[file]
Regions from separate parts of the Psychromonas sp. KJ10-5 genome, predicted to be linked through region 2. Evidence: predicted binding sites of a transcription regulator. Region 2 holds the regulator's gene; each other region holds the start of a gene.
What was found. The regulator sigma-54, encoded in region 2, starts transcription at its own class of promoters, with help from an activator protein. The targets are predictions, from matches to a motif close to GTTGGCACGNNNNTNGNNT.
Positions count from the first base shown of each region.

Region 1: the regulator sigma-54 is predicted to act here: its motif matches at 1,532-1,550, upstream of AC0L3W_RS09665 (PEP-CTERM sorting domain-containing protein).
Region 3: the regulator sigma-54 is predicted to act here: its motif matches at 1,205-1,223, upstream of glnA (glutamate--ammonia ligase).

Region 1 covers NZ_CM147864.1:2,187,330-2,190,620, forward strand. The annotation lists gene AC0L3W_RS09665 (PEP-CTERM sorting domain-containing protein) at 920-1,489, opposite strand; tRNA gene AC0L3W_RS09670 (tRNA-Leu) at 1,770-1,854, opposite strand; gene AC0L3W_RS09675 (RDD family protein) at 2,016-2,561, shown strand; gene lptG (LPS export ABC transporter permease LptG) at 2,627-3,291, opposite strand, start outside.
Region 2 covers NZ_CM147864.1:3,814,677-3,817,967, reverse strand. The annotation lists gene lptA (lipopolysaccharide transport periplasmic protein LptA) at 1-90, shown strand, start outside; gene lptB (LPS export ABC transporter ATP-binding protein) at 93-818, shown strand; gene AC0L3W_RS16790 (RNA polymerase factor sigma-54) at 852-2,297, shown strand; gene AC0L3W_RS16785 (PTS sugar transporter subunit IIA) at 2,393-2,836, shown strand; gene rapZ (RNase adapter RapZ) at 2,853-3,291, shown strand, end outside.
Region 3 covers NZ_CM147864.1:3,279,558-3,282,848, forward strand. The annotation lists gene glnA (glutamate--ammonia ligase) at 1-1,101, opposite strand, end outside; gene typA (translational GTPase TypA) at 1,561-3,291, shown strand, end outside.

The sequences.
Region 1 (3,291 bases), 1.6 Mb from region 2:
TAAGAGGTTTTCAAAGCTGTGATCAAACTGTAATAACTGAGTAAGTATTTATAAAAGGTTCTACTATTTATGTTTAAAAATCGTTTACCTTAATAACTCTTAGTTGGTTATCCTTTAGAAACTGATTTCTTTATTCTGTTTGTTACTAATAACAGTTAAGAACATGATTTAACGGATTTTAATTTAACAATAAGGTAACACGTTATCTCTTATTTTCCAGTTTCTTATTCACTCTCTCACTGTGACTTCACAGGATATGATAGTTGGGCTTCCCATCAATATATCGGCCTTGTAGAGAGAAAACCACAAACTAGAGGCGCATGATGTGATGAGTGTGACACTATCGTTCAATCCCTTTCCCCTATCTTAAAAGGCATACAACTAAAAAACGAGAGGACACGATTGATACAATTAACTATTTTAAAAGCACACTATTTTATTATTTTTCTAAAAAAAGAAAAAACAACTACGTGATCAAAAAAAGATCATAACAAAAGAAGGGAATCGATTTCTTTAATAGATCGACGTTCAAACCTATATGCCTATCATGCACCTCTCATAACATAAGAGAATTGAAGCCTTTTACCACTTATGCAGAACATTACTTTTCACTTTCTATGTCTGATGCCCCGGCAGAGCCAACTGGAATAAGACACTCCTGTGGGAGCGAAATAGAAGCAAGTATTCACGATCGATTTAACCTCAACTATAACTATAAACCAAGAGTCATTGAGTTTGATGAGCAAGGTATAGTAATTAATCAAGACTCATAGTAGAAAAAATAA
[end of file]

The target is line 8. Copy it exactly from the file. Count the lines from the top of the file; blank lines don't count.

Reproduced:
Region 3 covers NZ_CM147864.1:3,279,558-3,282,848, forward strand. The annotation lists gene glnA (glutamate--ammonia ligase) at 1-1,101, opposite strand, end outside; gene typA (translational GTPase TypA) at 1,561-3,291, shown strand, end outside.